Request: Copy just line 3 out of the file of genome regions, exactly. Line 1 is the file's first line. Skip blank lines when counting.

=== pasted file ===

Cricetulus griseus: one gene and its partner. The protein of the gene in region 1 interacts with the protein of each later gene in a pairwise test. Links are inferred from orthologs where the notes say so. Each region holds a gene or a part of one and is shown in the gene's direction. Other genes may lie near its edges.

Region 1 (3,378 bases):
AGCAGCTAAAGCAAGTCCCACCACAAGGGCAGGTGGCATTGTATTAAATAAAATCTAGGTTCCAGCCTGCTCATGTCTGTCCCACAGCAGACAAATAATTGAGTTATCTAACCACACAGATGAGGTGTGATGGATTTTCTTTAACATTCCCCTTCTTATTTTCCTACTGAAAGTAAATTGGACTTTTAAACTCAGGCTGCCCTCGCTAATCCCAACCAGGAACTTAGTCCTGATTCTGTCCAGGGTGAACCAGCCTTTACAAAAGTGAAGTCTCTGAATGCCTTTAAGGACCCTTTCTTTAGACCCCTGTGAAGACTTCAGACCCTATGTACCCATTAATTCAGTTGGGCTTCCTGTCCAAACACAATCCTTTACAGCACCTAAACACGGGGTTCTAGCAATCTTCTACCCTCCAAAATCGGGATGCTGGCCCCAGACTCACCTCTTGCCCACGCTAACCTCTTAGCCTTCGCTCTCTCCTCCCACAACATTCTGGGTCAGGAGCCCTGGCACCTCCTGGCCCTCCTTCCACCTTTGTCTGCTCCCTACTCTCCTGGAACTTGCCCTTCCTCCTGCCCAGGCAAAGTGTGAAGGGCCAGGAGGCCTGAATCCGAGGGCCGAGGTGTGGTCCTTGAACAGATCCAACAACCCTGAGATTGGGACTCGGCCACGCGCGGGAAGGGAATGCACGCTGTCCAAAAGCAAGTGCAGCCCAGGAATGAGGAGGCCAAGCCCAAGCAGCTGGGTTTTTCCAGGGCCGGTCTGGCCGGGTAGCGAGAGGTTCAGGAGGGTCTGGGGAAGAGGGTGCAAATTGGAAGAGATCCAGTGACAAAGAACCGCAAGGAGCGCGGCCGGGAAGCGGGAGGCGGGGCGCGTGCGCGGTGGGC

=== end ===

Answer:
AGCAGCTAAAGCAAGTCCCACCACAAGGGCAGGTGGCATTGTATTAAATAAAATCTAGGTTCCAGCCTGCTCATGTCTGTCCCACAGCAGACAAATAATTGAGTTATCTAACCACACAGATGAGGTGTGATGGATTTTCTTTAACATTCCCCTTCTTATTTTCCTACTGAAAGTAAATTGGACTTTTAAACTCAGGCTGCCCTCGCTAATCCCAACCAGGAACTTAGTCCTGATTCTGTCCAGGGTGAACCAGCCTTTACAAAAGTGAAGTCTCTGAATGCCTTTAAGGACCCTTTCTTTAGACCCCTGTGAAGACTTCAGACCCTATGTACCCATTAATTCAGTTGGGCTTCCTGTCCAAACACAATCCTTTACAGCACCTAAACACGGGGTTCTAGCAATCTTCTACCCTCCAAAATCGGGATGCTGGCCCCAGACTCACCTCTTGCCCACGCTAACCTCTTAGCCTTCGCTCTCTCCTCCCACAACATTCTGGGTCAGGAGCCCTGGCACCTCCTGGCCCTCCTTCCACCTTTGTCTGCTCCCTACTCTCCTGGAACTTGCCCTTCCTCCTGCCCAGGCAAAGTGTGAAGGGCCAGGAGGCCTGAATCCGAGGGCCGAGGTGTGGTCCTTGAACAGATCCAACAACCCTGAGATTGGGACTCGGCCACGCGCGGGAAGGGAATGCACGCTGTCCAAAAGCAAGTGCAGCCCAGGAATGAGGAGGCCAAGCCCAAGCAGCTGGGTTTTTCCAGGGCCGGTCTGGCCGGGTAGCGAGAGGTTCAGGAGGGTCTGGGGAAGAGGGTGCAAATTGGAAGAGATCCAGTGACAAAGAACCGCAAGGAGCGCGGCCGGGAAGCGGGAGGCGGGGCGCGTGCGCGGTGGGC